One approach that directly models chemical processes is CHAM (the chemical abstract machine). The key ingredient here is a solution of molecules and membranes. There are heating and cooling rules for rearranging the molecules and for removing junk. These rules are reversible. Finally there reaction rules which model reactions. In contrast to process algebras, CHAM models are not so worried about the syntax of processes, so you can invent your own representation of the molecules.

Rewrite logic as realised in the toolset Maude offers another more or less direct approach to specifying such reactions. One need only specify the rewrite rules, the handing of the "soup" is automatic. The toolset would enable the simulation and analysis of (smallish) chemical reactions. A probabilistic variant of Maude also exists.

  • $\begingroup$ Could petri-nets also be considered among the possibilities ? forking could be modelled by having a place with two outgoing transitions. $\endgroup$ Nov 8, 2010 at 15:57
  • $\begingroup$ More generally, petri-net style interactions can be modeled in linear logic (for one example, though not the only one, see "A concurrent logical framework: The propositional fragment" by Watkins et al, TYPES 2003) $\endgroup$ Nov 8, 2010 at 16:14
  • $\begingroup$ Thank you, Dave. Humorously, perhaps, one of my projects is extending work Cardelli did in a couple papers on that page you linked to. My knowledge of process algebra is limited, so I've been trying to avoid formalizing things that way, if possible. Cardelli does define bio-versions of the $\pi$-calculus, but I don't understand them very well. It certainly helps that you think that might be the best direction to go. More reason for me to learn a new formalism at the very least. $\endgroup$ Nov 8, 2010 at 17:22
  • $\begingroup$ @M. Alaggan: On the surface it seems that Petri nets could do the job. Each place could be considered as a pool of chemicals. Each transition could be considered as reaction. Thus if we had places called H and O and H2O, a transition could take two tokens from H one from O and put one token into H2O. The problem with modelling in this manner is that only one of each such transition can fire concurrently, in contrast to process algebras which would allow many such transitions to fire at a time. $\endgroup$ Nov 9, 2010 at 8:07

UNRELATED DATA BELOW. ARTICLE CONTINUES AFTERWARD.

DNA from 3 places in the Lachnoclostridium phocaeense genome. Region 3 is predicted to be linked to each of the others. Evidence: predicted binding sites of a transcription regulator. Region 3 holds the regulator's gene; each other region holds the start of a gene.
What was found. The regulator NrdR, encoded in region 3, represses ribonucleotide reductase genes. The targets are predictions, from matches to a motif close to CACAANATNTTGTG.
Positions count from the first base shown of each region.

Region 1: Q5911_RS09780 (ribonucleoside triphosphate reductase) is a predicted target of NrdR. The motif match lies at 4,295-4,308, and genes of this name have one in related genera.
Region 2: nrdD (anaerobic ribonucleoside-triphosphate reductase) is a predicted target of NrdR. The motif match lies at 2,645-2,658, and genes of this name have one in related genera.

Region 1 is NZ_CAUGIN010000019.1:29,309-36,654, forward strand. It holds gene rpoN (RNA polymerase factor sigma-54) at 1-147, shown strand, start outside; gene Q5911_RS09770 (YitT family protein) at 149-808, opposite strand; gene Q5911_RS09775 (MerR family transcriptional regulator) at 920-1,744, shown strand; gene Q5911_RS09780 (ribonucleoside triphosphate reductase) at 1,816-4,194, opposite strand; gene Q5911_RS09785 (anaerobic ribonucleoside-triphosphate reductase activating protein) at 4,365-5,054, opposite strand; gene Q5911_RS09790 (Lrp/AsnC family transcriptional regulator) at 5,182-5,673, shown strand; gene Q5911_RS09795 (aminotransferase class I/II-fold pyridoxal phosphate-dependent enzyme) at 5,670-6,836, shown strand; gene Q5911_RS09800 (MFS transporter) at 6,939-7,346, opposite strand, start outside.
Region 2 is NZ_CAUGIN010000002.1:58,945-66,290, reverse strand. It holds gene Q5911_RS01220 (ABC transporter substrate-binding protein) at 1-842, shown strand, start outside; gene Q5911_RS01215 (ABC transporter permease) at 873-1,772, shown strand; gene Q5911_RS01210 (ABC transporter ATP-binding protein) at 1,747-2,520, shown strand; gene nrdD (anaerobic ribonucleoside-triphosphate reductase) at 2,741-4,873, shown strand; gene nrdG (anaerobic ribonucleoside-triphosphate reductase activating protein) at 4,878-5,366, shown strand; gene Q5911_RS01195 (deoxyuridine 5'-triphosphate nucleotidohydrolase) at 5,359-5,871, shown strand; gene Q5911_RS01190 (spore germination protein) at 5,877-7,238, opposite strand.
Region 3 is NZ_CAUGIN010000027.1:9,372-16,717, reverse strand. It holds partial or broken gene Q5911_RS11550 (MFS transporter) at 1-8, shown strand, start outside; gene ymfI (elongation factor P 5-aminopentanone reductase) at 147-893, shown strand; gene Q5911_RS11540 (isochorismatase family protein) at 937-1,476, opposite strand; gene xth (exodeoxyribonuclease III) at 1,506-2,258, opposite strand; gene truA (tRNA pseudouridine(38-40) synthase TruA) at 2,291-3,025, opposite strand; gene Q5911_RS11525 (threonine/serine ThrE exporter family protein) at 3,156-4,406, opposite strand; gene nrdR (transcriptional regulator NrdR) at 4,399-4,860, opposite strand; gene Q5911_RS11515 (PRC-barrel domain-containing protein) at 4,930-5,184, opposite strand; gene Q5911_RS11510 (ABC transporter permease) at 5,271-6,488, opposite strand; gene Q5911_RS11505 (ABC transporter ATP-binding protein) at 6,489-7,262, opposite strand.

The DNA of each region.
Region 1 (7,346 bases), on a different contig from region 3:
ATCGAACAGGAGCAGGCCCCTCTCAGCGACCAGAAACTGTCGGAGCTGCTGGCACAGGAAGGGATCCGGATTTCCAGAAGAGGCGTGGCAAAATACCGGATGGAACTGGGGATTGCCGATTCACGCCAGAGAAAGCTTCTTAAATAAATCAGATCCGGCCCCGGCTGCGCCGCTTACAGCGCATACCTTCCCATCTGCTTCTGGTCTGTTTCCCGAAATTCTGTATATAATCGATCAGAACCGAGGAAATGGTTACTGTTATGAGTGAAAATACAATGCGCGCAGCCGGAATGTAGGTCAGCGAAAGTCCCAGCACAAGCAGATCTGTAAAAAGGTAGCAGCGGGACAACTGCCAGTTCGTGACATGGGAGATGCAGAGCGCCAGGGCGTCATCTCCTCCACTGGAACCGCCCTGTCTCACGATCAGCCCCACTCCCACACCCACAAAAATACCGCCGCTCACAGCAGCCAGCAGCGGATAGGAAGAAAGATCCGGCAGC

• $\begingroup$ @Aaron: depending on what you are trying to do, more modern process calculi like BioPEPA might be useful to you. $\endgroup$ Nov 11, 2010 at 14:08

Another line of work that's - I believe - related to but not the same as BioComputing (unfortunately I'm not too well versed in this area), is "membrane computing."

My understanding of membrane computing is that it uses metaphors largely developed in the process-caclui world (Dave Clarke's answer gave a good set of pointers there) explicitly to model cellular interactions. A good guide to membrane computing is probably the aptly-named A guide to membrane computing by Paun and Rozenberg in TCS. It was a few years ago (and I'm not inside of a paywall at the moment to check) but I believe some models of membrane computing have a notion of "forking" that is supposed to somehow mirror cellular mitosis.

  • $\begingroup$ Thanks, Rob. Cardelli's work doesn't touch on membrane computing as far as I know. It's more focused on building a programming language theory for DNA circuits. I appreciate the pointer, but I guess I'm looking for something more "mainstream" (meaning not itself bio-related in any way). $\endgroup$ Nov 8, 2010 at 17:19
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    $\begingroup$ This is certainly an alternative. @Aaron: Cardelli's Brane Calculus lucacardelli.name/Papers/Brane%20Calculi.pdf models membranes. $\endgroup$ Nov 9, 2010 at 7:31
  • $\begingroup$ Ha! The power of crowdsourcing! Thanks again! :-) $\endgroup$ Nov 9, 2010 at 13:33